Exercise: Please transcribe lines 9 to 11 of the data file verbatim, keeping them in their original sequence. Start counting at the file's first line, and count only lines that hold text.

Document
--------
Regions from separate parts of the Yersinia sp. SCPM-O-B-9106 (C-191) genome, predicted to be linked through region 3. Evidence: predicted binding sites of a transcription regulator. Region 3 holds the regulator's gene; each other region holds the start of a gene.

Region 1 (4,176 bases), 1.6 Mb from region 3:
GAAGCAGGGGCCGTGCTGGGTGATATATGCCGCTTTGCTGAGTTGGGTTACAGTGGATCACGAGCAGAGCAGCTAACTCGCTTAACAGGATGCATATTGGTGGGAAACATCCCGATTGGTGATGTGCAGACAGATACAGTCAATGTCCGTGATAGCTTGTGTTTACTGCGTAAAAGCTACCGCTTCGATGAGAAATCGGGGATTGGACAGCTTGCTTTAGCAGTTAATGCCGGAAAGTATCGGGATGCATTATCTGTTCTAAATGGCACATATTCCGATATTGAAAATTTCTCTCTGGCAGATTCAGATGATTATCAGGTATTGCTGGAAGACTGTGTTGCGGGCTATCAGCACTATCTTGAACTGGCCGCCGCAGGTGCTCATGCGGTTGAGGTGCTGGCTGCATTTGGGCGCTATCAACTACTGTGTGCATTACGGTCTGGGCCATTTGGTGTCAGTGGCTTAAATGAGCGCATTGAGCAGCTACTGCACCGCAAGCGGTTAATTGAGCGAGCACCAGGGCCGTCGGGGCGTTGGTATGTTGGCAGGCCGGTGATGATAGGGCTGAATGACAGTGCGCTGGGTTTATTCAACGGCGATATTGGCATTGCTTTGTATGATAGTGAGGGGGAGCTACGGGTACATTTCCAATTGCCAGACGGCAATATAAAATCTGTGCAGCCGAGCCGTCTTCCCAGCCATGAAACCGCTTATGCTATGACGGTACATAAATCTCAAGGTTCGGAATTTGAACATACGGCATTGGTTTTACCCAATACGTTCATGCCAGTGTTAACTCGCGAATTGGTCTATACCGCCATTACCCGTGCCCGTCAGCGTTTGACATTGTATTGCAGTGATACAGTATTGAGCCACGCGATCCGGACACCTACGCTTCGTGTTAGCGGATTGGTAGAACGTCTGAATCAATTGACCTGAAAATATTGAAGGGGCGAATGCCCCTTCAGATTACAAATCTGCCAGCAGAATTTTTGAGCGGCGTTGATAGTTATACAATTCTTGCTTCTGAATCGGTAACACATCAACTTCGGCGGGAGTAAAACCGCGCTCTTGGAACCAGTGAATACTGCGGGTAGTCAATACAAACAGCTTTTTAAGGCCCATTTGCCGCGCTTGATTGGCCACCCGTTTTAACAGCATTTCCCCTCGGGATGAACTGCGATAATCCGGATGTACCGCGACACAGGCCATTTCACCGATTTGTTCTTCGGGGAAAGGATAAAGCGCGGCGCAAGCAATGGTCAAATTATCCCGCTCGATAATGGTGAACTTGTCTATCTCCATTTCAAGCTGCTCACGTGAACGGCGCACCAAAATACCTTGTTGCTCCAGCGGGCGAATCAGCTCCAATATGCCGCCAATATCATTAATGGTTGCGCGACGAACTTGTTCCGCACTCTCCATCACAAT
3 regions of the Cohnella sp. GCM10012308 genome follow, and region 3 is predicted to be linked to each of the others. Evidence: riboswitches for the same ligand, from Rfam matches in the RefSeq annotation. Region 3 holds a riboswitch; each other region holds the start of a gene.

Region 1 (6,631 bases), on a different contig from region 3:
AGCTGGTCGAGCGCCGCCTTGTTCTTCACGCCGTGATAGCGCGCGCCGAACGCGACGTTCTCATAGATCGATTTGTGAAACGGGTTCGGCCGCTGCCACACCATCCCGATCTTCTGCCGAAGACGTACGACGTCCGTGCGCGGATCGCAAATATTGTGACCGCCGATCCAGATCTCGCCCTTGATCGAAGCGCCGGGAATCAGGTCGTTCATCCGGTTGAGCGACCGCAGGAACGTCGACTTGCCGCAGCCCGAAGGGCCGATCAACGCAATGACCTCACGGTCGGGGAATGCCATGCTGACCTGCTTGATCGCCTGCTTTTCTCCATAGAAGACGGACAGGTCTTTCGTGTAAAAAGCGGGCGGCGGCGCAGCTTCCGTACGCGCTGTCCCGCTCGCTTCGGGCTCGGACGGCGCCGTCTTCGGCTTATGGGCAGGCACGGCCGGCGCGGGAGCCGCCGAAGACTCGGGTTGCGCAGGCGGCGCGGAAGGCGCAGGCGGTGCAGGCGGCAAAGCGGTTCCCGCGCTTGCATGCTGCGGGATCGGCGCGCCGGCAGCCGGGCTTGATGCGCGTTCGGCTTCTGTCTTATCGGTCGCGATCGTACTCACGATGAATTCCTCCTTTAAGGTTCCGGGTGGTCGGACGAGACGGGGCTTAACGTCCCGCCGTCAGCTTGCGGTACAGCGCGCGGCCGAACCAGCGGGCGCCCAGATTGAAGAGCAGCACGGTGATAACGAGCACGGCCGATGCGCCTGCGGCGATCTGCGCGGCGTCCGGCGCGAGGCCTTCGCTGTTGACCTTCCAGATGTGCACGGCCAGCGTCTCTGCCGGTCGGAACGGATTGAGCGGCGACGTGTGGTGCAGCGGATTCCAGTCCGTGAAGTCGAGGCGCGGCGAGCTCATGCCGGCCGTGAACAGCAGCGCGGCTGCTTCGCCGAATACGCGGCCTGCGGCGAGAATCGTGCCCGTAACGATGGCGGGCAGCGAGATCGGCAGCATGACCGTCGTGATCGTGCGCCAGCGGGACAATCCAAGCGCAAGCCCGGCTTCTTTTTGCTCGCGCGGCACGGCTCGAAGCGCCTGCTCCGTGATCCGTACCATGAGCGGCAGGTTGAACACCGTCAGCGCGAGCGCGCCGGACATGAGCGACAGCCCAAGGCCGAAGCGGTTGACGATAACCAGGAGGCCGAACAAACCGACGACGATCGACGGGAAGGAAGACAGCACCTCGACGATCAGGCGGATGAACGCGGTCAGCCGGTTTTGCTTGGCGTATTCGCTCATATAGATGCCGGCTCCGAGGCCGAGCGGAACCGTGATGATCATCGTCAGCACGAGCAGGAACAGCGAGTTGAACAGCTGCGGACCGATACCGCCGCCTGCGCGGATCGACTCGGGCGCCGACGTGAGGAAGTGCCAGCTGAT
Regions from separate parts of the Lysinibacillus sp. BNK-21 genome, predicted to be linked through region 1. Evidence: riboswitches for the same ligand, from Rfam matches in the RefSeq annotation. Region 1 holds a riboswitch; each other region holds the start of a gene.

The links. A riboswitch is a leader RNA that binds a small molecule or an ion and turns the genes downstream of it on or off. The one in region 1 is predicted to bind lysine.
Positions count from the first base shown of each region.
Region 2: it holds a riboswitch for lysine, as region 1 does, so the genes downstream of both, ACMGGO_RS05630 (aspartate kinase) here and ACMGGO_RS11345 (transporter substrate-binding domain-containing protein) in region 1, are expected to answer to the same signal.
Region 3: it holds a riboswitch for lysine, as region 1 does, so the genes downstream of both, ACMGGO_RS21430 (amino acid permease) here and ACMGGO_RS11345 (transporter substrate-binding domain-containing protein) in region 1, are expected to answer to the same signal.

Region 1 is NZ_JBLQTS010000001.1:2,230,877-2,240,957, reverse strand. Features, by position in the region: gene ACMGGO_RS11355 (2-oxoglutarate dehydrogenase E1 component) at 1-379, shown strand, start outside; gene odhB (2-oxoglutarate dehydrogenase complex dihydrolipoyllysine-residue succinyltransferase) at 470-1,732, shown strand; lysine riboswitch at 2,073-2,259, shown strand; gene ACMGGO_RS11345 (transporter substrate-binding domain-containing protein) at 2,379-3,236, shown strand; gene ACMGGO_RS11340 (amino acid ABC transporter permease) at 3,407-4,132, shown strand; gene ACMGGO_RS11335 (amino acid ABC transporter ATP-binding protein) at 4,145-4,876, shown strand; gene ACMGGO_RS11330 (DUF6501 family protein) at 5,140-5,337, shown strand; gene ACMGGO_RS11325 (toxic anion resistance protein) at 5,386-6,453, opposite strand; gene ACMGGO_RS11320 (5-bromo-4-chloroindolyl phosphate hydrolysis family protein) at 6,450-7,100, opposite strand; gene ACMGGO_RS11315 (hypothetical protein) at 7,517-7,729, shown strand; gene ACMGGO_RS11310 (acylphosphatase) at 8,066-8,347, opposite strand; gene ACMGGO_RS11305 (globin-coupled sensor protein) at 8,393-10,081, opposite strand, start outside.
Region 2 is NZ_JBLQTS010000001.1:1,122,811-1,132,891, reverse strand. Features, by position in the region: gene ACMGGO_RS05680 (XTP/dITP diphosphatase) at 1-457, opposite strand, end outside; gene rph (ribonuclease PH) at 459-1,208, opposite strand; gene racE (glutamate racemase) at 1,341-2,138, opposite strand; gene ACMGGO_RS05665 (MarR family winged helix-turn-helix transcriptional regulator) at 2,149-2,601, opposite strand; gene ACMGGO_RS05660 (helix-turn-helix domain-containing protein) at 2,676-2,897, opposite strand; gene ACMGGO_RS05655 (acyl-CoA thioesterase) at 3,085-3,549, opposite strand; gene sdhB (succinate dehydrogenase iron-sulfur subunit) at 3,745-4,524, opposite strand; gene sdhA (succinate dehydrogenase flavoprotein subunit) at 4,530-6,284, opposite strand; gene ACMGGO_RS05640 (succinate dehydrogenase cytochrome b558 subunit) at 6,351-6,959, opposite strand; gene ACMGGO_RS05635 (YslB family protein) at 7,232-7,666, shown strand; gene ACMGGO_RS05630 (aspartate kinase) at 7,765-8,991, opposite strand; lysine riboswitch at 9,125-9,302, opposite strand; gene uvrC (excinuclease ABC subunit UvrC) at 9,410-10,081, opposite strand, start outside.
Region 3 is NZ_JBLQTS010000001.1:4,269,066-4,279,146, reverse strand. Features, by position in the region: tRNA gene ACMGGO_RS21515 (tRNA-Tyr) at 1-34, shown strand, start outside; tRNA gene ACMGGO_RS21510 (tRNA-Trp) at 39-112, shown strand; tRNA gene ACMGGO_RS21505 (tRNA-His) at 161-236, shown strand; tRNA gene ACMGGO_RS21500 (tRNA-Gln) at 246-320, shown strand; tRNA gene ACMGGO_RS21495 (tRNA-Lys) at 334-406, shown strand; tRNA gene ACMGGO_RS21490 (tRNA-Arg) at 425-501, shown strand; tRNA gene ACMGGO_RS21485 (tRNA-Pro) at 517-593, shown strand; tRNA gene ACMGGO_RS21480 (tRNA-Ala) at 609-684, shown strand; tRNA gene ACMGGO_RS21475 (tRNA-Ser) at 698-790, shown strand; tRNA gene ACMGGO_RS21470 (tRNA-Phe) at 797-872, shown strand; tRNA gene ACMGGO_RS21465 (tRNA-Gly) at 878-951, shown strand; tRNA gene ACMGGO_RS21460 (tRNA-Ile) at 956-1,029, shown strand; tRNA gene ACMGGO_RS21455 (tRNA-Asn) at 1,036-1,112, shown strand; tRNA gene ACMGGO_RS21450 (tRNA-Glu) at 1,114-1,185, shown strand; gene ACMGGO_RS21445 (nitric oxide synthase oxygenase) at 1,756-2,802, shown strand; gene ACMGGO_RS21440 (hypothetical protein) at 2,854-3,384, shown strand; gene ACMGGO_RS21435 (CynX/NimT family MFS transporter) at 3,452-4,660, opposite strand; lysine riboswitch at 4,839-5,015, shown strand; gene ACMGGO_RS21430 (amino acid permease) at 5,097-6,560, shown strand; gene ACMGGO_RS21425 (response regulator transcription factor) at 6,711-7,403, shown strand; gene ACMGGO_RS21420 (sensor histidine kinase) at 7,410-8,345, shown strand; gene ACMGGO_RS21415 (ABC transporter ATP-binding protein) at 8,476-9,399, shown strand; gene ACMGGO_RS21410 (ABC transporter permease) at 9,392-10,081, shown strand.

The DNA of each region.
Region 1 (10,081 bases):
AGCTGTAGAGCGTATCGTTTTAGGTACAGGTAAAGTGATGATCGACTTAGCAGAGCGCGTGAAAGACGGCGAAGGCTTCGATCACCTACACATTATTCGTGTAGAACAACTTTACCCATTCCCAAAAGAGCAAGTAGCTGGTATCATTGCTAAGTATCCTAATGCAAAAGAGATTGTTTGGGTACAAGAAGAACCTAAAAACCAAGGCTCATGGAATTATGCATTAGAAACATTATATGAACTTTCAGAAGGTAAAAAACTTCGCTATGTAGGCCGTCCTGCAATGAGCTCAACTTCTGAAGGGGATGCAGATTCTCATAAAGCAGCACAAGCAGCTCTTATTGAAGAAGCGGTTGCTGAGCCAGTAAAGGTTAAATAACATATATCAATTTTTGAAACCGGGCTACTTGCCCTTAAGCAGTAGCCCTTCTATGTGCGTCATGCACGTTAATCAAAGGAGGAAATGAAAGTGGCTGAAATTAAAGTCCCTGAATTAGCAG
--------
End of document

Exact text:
Positions count from the first base shown of each region.
Region 2: it holds a riboswitch for lysine, as region 1 does, so the genes downstream of both, ACMGGO_RS05630 (aspartate kinase) here and ACMGGO_RS11345 (transporter substrate-binding domain-containing protein) in region 1, are expected to answer to the same signal.
Region 3: it holds a riboswitch for lysine, as region 1 does, so the genes downstream of both, ACMGGO_RS21430 (amino acid permease) here and ACMGGO_RS11345 (transporter substrate-binding domain-containing protein) in region 1, are expected to answer to the same signal.